News / Health

Democrats Say They Are '24 Hours Away' from Passing Historic Health Care Reform

Cindy Saine

President Barack Obama gave an impassioned plea to Democratic members of the House of Representatives to vote their conscience and pass sweeping health care reform legislation to help ordinary Americans.  Democratic leaders say they are now confident they have the 216 votes needed to pass the bill in the House in a vote expected late Sunday.  

House Democrats were exuberant on Saturday when they welcomed President Obama to the Capitol Visitor Center with loud shouts and cheers.  

House Majority Leader Steny Hoyer cited a long list of former U.S. presidents, including former Presidents Bill Clinton, Richard Nixon and Theodore Roosevelt who said they wanted all Americans to have access to quality, affordable health care.  But he said President Obama was going to be the one to finally get health care reform done. "All the presidents I just quoted tried to get something done, and it was not done.  On Sunday, tomorrow, we will do it," he said.

President Obama also expressed assurance that after a year of debate in Congress, against united Republican opposition, and after much wrangling among Democrats, the time for action has come. "It is time to pass health care reform for America, and I am confident that you are going to do it tomorrow," he said.

Both the House and the Senate passed separate versions of health care reform legislation late last year, but they need to send one bill to President Obama to sign into law.  House leaders announced Saturday that they are going to hold a direct vote on the Senate bill, and another vote on a package of corrections to it.

Mr. Obama said though the bill is not perfect, it will extend health insurance coverage to 32 million Americans who are currently uninsured, and stop private insurance companies from dropping customers who have serious illnesses or from excluding children with pre-existing medical conditions. "This is the toughest insurance reforms in history. We are making sure that the system of private insurance works for ordinary families," he said.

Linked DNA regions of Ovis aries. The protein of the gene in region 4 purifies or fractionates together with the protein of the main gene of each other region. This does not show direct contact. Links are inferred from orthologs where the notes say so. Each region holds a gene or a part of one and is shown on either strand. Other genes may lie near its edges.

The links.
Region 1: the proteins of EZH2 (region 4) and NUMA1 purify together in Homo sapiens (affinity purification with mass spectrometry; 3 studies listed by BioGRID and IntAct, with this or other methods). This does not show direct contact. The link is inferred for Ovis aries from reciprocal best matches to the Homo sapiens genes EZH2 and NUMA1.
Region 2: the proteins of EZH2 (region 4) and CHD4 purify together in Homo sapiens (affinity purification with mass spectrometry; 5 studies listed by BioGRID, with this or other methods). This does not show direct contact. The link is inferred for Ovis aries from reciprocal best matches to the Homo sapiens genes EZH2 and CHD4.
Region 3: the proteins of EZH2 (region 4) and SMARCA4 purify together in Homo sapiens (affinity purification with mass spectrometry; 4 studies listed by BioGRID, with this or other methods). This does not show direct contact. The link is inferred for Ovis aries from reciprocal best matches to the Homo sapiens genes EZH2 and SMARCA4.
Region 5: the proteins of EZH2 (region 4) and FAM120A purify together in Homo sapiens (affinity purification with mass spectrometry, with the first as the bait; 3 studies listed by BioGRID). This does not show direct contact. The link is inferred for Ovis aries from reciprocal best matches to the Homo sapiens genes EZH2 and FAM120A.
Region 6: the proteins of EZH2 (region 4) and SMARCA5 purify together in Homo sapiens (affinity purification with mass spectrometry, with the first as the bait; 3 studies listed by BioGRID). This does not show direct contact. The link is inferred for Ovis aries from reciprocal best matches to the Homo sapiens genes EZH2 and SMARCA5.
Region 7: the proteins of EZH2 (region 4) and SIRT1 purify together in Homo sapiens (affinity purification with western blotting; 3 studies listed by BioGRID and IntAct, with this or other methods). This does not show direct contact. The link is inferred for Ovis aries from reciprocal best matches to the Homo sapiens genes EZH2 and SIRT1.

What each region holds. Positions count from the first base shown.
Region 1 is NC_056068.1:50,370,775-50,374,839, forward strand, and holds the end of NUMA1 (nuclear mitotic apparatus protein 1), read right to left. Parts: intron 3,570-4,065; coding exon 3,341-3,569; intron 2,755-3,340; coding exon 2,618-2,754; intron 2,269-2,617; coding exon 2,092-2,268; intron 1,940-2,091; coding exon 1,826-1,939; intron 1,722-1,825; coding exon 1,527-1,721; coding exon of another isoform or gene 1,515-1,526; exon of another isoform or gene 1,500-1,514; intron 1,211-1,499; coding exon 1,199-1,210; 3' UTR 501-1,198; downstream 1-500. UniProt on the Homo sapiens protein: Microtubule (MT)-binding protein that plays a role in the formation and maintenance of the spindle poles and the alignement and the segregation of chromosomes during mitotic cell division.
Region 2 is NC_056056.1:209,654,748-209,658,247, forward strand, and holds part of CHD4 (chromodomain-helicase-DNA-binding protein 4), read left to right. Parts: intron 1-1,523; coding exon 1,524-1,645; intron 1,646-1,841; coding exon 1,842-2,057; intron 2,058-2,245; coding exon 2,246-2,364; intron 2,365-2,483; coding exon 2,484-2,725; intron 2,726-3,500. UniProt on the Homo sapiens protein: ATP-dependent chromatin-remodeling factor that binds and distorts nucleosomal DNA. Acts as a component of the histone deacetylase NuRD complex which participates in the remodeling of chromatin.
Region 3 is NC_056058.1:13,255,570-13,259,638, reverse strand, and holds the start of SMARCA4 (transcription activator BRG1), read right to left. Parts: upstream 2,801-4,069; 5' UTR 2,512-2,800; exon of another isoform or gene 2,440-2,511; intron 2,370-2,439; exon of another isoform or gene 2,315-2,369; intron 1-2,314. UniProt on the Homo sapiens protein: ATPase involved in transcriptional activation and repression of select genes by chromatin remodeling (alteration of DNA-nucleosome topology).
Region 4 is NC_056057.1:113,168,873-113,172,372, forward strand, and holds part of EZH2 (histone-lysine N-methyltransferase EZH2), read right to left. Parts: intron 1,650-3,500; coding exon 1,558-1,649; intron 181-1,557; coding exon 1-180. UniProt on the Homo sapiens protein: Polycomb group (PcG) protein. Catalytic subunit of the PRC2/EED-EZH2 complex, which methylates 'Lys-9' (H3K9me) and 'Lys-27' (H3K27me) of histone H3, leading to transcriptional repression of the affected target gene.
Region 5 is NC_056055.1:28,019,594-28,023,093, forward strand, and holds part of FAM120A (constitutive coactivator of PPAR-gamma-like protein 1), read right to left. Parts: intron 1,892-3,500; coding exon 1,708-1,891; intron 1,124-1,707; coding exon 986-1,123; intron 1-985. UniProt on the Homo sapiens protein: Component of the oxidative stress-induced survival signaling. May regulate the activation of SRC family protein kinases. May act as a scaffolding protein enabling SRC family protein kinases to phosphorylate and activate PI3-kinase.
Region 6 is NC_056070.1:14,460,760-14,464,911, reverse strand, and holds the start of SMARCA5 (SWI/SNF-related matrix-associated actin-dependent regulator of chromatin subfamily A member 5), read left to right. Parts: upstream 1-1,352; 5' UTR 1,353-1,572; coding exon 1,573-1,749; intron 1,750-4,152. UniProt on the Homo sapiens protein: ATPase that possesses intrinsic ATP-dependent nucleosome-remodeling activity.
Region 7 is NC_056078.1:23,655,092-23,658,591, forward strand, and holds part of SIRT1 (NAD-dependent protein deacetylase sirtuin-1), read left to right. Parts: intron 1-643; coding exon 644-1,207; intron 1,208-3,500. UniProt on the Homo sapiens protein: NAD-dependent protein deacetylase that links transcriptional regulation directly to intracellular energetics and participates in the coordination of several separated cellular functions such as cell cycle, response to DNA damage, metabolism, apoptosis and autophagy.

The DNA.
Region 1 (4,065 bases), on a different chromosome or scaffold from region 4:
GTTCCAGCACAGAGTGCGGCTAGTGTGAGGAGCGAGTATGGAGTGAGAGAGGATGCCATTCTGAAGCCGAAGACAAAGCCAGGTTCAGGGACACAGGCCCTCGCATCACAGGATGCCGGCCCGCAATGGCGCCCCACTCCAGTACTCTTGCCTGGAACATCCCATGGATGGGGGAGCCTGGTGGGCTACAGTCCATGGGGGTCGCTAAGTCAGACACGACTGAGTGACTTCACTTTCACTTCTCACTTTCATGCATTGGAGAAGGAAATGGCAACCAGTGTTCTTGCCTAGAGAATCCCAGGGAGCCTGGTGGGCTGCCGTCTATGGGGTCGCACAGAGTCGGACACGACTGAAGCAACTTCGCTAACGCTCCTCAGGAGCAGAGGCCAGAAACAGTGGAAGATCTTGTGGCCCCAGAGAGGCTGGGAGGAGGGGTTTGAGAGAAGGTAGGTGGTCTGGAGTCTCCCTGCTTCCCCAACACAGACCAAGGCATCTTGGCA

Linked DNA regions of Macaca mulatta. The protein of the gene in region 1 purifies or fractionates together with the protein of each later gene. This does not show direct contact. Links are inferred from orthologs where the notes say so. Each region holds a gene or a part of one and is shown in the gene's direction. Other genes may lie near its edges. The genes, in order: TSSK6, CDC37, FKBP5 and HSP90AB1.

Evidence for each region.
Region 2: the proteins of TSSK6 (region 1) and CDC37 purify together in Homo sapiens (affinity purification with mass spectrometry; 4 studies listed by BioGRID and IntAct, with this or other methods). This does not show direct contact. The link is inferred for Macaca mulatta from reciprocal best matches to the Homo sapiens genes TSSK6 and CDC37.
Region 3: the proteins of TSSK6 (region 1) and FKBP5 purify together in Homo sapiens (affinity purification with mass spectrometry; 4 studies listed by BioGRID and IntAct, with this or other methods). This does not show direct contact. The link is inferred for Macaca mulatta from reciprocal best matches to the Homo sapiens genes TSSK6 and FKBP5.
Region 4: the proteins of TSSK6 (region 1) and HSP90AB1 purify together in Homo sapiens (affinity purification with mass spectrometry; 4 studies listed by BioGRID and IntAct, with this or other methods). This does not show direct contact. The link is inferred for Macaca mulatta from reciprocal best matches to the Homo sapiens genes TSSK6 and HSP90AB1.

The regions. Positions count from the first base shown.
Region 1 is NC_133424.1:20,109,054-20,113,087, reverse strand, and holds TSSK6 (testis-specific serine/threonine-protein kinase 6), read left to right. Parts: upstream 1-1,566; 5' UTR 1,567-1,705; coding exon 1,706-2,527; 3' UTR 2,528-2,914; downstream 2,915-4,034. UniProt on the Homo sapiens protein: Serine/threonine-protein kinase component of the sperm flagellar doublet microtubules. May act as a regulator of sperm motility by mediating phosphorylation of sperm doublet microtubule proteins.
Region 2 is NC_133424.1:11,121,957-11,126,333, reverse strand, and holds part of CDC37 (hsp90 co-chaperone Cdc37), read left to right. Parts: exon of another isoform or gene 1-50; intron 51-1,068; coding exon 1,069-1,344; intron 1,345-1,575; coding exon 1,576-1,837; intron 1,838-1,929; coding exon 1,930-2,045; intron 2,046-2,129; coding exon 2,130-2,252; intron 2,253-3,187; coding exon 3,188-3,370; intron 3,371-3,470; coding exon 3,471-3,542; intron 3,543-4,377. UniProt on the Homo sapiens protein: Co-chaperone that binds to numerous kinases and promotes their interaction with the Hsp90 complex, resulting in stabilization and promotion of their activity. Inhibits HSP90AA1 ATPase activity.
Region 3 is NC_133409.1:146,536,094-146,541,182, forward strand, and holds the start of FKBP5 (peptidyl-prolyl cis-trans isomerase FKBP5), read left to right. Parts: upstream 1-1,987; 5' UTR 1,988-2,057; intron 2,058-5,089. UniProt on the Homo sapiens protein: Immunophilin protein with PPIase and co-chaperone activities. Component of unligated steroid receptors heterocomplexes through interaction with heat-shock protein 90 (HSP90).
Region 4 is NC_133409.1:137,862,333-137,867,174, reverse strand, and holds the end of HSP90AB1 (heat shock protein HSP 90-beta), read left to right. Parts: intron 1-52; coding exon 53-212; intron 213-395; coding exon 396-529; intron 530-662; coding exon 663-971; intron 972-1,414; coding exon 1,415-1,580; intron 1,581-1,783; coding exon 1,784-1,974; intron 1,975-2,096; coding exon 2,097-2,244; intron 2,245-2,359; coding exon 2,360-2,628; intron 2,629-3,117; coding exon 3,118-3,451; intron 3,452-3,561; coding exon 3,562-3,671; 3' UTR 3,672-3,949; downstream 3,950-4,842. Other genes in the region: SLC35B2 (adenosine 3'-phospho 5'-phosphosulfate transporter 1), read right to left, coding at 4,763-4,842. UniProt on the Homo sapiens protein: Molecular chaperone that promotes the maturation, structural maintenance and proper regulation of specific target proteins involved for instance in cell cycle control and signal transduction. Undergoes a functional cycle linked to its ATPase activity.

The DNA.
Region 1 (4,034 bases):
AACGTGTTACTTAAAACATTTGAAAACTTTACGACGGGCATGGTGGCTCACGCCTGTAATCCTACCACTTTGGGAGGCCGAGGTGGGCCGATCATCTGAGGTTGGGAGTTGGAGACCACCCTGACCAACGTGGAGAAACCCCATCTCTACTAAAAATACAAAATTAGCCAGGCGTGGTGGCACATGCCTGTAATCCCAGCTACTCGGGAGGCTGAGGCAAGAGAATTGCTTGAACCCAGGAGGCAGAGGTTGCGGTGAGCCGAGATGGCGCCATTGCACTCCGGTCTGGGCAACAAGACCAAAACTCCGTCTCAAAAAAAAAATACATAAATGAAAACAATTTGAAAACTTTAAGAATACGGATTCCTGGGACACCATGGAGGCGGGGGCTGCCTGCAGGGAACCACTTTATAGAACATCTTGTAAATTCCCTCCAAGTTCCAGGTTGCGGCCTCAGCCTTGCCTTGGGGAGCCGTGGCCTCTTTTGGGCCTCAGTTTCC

The president has made health care reform the cornerstone of his domestic agenda, taking a significant political risk.  But he told lawmakers that the vote is not about him, and asked them to remember why they ever got into politics in the first place. "Don't do it for me.  Don't do it for the Democratic Party, do it for the American people.  They are the ones who are looking for action right now," he said.

Republicans remain firmly against the legislation.  The top House Republican, Minority Leader John Boehner, said in the party's weekly radio and Internet address the American people have made it clear that they also oppose the bill. "We have seen standing-room only crowds at town meetings, rallies in towns and cities across the country, and now jammed phone lines on Capitol Hill, all of this coming from citizens yelling 'Stop!' at the top of their lungs," he said.

Opinion polls show the American people are sharply divided over the Democrats' reform bill, and the insurance industry has lobbied hard against it with negative TV and print media ads.

Outside the Capitol, hundreds of protesters voiced their angry opposition to the Democrats' reform bill, with many carrying signs that said "Kill the bill!"  Some booed at President Obama's motorcade as it drove by and yelled at lawmakers as they entered the Capitol, "You work for us!"